After half an hour I decided I'd calmed down enough to make a cup of tea and take some pictures for you. Here's Russ and Goon #2. Nutmeg is helping out and REALLY enjoying all the excitement. You know... Nutmeg... the dog who's terrified of her own heartbeat.

Isn't that a truly crappy picture of Russ? Here's another, just to prove the sun set before the loading was done. After this, the chap in the truck backed the truck around for us and got the trailer place. (Russ attached the trailer.)

He's Arrived!

It's official.... Russ & Miss Lilly are living in Floyd, Virginia. Russ froze his fingers off to take pictures of the Winterfest parade. True to what we were told, he mentioned that he needed a way to get home after returning the truck tomorrow and two people he'd only met twice offered to give him a lift home from The Big City (Christiansburg.)

In all the moving craziness... and open doors... the propane (which we knew was low) ran out Saturday. Russ filled the fireplace/furnace thing and enjoyed a reasonably warm house overnight. 6:30 AM Sunday morning saw the propane guy filling the tank... 450 gallons out of 500... and advising us that it was going to be an unusually cold and snowy winter. Now we know why Cold Bringing Woman Katchina came into our collection. Surely she was watching out for him when the propane guy said he'd come out first thing on a Sunday in Church Country!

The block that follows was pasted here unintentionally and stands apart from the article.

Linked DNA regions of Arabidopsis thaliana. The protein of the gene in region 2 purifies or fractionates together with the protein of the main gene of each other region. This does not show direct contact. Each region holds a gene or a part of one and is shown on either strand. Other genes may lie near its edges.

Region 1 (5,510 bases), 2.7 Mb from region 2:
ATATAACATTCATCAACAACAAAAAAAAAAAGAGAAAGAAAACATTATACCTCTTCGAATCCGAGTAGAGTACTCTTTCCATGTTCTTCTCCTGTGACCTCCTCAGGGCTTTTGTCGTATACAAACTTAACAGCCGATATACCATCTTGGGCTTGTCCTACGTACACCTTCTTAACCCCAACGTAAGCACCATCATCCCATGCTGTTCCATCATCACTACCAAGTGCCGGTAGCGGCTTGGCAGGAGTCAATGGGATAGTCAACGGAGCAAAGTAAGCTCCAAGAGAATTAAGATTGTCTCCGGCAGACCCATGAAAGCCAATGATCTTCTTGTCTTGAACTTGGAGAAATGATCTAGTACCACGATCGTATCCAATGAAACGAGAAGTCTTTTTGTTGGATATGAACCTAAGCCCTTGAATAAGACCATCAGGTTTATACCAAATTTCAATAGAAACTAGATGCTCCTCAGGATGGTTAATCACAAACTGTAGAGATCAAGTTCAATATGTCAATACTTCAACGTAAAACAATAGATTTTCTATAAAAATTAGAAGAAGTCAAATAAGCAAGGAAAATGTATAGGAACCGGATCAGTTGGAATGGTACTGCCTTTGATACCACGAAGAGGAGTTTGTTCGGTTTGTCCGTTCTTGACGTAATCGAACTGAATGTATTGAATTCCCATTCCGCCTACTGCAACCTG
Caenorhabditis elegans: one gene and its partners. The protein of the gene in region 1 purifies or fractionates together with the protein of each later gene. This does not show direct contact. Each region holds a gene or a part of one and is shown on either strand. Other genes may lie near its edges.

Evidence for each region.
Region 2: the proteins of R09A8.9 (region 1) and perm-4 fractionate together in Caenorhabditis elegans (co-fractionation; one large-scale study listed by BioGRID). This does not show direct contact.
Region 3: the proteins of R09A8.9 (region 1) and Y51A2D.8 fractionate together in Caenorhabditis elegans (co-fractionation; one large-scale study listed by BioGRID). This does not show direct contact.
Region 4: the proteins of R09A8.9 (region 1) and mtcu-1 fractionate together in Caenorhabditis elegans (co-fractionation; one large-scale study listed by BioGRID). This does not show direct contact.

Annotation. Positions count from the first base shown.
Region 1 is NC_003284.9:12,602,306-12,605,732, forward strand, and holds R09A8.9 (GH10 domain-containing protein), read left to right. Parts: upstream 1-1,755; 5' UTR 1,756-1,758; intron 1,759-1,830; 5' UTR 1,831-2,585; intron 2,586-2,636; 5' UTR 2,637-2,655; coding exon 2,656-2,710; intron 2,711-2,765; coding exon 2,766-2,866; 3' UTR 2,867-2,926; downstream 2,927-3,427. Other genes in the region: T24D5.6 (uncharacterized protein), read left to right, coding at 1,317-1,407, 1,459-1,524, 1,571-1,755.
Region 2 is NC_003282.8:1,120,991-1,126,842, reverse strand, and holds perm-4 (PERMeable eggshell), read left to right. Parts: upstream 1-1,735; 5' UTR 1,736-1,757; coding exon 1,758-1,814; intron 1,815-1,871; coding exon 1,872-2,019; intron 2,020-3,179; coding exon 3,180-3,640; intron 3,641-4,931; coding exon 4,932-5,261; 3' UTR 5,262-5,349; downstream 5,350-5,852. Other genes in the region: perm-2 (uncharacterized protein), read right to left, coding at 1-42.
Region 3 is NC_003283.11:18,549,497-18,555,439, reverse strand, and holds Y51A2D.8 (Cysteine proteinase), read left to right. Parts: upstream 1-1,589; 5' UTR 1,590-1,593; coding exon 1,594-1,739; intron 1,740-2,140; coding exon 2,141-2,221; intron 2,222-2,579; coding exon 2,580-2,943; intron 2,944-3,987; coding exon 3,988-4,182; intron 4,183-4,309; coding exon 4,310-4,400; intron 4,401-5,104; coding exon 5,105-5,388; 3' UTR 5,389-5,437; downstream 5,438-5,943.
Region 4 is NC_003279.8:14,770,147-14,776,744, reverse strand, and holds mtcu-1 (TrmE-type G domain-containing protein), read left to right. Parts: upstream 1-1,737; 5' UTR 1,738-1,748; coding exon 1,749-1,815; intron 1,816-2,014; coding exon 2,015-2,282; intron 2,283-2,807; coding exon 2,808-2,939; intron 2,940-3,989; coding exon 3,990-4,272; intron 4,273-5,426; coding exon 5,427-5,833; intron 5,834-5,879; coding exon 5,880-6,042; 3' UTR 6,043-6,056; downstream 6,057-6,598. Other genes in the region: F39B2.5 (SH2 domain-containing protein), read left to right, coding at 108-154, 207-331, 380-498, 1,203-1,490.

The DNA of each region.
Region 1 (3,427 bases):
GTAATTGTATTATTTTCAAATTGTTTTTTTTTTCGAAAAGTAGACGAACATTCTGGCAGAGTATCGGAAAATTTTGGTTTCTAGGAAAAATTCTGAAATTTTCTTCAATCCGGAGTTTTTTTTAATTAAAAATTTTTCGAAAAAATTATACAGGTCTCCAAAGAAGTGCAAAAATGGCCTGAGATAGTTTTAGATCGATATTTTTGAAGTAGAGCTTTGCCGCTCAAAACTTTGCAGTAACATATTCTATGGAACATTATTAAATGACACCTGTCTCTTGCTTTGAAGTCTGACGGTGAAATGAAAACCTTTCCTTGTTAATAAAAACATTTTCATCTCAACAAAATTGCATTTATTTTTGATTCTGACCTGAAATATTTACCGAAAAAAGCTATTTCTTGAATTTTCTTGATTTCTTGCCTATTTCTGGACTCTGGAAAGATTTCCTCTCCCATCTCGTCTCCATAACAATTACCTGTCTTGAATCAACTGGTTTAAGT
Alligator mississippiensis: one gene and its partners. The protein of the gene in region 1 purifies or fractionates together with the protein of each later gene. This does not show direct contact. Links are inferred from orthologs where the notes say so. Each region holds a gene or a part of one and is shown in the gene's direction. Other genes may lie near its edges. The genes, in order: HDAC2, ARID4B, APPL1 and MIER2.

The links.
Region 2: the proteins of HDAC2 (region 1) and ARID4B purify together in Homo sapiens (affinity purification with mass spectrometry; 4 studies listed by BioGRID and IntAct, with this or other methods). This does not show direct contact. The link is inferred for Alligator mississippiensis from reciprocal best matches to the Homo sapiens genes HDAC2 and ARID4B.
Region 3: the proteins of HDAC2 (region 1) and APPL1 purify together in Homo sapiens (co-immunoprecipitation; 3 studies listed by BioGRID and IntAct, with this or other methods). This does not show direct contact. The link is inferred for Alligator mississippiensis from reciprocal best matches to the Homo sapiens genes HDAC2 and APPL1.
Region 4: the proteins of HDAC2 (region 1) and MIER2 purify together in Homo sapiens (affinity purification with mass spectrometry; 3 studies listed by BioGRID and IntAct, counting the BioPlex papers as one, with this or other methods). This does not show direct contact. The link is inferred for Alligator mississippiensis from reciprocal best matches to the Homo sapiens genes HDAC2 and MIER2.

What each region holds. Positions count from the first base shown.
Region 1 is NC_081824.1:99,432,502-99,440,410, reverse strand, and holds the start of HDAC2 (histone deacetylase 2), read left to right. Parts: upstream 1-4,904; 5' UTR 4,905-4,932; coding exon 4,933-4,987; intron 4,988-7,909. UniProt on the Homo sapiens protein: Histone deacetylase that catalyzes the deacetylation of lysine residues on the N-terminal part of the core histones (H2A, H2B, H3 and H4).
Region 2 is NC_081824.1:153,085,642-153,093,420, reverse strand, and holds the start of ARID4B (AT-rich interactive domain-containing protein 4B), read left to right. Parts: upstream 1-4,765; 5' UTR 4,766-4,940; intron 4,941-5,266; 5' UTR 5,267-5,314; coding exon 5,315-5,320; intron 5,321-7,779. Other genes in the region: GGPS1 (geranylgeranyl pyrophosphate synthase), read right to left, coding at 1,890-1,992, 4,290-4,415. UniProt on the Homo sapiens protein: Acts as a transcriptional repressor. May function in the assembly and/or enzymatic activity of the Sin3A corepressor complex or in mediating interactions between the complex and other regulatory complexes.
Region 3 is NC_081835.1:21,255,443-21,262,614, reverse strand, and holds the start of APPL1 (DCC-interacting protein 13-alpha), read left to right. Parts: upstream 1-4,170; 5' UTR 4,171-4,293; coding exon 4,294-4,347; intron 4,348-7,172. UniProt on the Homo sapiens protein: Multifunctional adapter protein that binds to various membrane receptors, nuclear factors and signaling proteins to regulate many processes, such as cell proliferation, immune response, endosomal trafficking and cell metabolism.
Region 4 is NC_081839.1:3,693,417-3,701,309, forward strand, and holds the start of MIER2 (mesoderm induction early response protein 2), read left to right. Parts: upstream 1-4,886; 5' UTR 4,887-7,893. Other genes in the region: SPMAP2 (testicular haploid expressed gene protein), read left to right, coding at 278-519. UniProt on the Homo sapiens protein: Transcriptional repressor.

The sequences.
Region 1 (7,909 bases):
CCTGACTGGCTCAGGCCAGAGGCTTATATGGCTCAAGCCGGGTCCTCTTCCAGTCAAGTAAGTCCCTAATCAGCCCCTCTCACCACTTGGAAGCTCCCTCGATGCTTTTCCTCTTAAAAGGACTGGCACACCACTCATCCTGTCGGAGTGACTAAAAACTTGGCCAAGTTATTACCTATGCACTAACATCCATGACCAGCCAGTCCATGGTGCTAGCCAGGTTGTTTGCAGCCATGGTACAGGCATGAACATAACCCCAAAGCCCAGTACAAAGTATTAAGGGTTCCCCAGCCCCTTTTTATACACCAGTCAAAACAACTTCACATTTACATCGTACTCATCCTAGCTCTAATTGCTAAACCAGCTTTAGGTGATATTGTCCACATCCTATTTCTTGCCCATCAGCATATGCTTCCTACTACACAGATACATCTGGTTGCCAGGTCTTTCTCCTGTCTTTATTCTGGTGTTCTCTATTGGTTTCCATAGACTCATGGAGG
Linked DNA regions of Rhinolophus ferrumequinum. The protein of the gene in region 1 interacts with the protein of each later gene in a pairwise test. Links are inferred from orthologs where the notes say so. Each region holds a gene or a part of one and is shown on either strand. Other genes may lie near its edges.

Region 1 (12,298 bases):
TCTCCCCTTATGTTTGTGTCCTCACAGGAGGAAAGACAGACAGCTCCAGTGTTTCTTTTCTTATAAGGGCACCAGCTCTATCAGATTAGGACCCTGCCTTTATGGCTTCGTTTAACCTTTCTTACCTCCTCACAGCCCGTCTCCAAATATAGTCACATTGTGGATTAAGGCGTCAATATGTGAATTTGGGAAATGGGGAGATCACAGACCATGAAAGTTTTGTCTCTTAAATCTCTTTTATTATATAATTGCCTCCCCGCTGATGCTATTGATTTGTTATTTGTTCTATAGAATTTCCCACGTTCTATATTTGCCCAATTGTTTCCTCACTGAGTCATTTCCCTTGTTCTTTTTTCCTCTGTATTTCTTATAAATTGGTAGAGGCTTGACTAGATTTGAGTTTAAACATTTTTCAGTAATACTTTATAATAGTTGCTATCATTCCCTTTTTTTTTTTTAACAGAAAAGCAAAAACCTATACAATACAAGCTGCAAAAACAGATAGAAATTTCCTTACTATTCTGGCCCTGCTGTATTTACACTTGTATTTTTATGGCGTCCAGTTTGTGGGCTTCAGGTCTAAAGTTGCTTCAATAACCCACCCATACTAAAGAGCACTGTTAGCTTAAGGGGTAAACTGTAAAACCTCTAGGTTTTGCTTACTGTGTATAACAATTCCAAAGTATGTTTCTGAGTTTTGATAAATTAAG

Here's another picture Russ sent me from the parade. Aren't those kids cute? They don't look like they know the high was below freezing!

04 December 2008

End of Day Two

Stop number one... Oklahoma City.

Stop number two... Hurricane Mills, Tennessee.

Home of Loretta Lynn's Ranch, her Coal Miner's Daughter Museum, and a Days Inn with a cheap pet rate, free breakfast, and a supposed high speed internet connection.

Day two of the journey ends soon for Russ & Lilly. Hopefully the kitty will decide she's thirsty and drink something. She's touched neither food nor drink since yesterday morning. Guess she's heard those old folk songs one time too many...

Russ sounds much less frazzed than yesterday. Except for construction near Memphis, it's been a much easier drive. Barring the unforeseen that means they'll be rolling up to the new place tomorrow afternoon.

Wednesday Was Move Day

We never thought it would all fit, but somehow it did. We are now officially, really, truly, no-kidding, you betcha, uh-huh, this-ain't-a-joke MOVING.

Russ and Miss Lilly are on the road between Oklahoma City and Nashville as I write. I took the day off yesterday and just bummed around town. Today it's all about getting things back into some kind of order in preparation for an orderly packing of our masses of stuff. What that means is: I get to fix all the little thing that went skew-wiff in the past two days.